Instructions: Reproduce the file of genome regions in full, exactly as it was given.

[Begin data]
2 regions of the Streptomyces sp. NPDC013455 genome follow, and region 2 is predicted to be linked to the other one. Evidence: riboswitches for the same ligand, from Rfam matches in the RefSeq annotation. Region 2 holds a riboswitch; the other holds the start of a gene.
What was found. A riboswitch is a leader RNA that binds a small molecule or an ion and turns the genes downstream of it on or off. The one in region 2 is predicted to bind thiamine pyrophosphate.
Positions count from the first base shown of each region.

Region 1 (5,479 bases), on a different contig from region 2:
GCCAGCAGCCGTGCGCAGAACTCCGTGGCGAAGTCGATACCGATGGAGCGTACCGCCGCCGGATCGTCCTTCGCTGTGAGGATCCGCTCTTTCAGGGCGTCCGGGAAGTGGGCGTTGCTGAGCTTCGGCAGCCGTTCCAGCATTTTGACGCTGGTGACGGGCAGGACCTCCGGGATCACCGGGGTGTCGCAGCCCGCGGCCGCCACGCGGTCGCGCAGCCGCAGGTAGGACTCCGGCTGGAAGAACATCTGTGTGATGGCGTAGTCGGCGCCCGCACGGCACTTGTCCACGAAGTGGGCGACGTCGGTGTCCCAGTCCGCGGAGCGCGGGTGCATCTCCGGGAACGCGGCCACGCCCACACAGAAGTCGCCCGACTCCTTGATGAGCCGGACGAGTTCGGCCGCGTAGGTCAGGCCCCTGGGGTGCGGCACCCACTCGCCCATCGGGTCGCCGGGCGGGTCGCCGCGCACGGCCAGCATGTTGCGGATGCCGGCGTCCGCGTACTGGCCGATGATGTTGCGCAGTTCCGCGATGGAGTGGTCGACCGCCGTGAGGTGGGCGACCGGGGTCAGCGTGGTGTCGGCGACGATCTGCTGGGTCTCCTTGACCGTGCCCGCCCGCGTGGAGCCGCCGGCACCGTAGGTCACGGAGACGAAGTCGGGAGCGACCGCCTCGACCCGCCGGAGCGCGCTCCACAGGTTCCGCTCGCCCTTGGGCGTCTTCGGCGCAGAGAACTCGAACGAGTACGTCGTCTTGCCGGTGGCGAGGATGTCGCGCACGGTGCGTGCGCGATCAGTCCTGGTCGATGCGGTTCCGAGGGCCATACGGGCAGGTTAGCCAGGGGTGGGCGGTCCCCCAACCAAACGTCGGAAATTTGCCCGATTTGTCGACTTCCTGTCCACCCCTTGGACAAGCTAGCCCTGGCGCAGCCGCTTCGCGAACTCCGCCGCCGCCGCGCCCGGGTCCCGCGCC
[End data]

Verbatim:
2 regions of the Streptomyces sp. NPDC013455 genome follow, and region 2 is predicted to be linked to the other one. Evidence: riboswitches for the same ligand, from Rfam matches in the RefSeq annotation. Region 2 holds a riboswitch; the other holds the start of a gene.
What was found. A riboswitch is a leader RNA that binds a small molecule or an ion and turns the genes downstream of it on or off. The one in region 2 is predicted to bind thiamine pyrophosphate.
Positions count from the first base shown of each region.

Region 1 (5,479 bases), on a different contig from region 2:
GCCAGCAGCCGTGCGCAGAACTCCGTGGCGAAGTCGATACCGATGGAGCGTACCGCCGCCGGATCGTCCTTCGCTGTGAGGATCCGCTCTTTCAGGGCGTCCGGGAAGTGGGCGTTGCTGAGCTTCGGCAGCCGTTCCAGCATTTTGACGCTGGTGACGGGCAGGACCTCCGGGATCACCGGGGTGTCGCAGCCCGCGGCCGCCACGCGGTCGCGCAGCCGCAGGTAGGACTCCGGCTGGAAGAACATCTGTGTGATGGCGTAGTCGGCGCCCGCACGGCACTTGTCCACGAAGTGGGCGACGTCGGTGTCCCAGTCCGCGGAGCGCGGGTGCATCTCCGGGAACGCGGCCACGCCCACACAGAAGTCGCCCGACTCCTTGATGAGCCGGACGAGTTCGGCCGCGTAGGTCAGGCCCCTGGGGTGCGGCACCCACTCGCCCATCGGGTCGCCGGGCGGGTCGCCGCGCACGGCCAGCATGTTGCGGATGCCGGCGTCCGCGTACTGGCCGATGATGTTGCGCAGTTCCGCGATGGAGTGGTCGACCGCCGTGAGGTGGGCGACCGGGGTCAGCGTGGTGTCGGCGACGATCTGCTGGGTCTCCTTGACCGTGCCCGCCCGCGTGGAGCCGCCGGCACCGTAGGTCACGGAGACGAAGTCGGGAGCGACCGCCTCGACCCGCCGGAGCGCGCTCCACAGGTTCCGCTCGCCCTTGGGCGTCTTCGGCGCAGAGAACTCGAACGAGTACGTCGTCTTGCCGGTGGCGAGGATGTCGCGCACGGTGCGTGCGCGATCAGTCCTGGTCGATGCGGTTCCGAGGGCCATACGGGCAGGTTAGCCAGGGGTGGGCGGTCCCCCAACCAAACGTCGGAAATTTGCCCGATTTGTCGACTTCCTGTCCACCCCTTGGACAAGCTAGCCCTGGCGCAGCCGCTTCGCGAACTCCGCCGCCGCCGCGCCCGGGTCCCGCGCC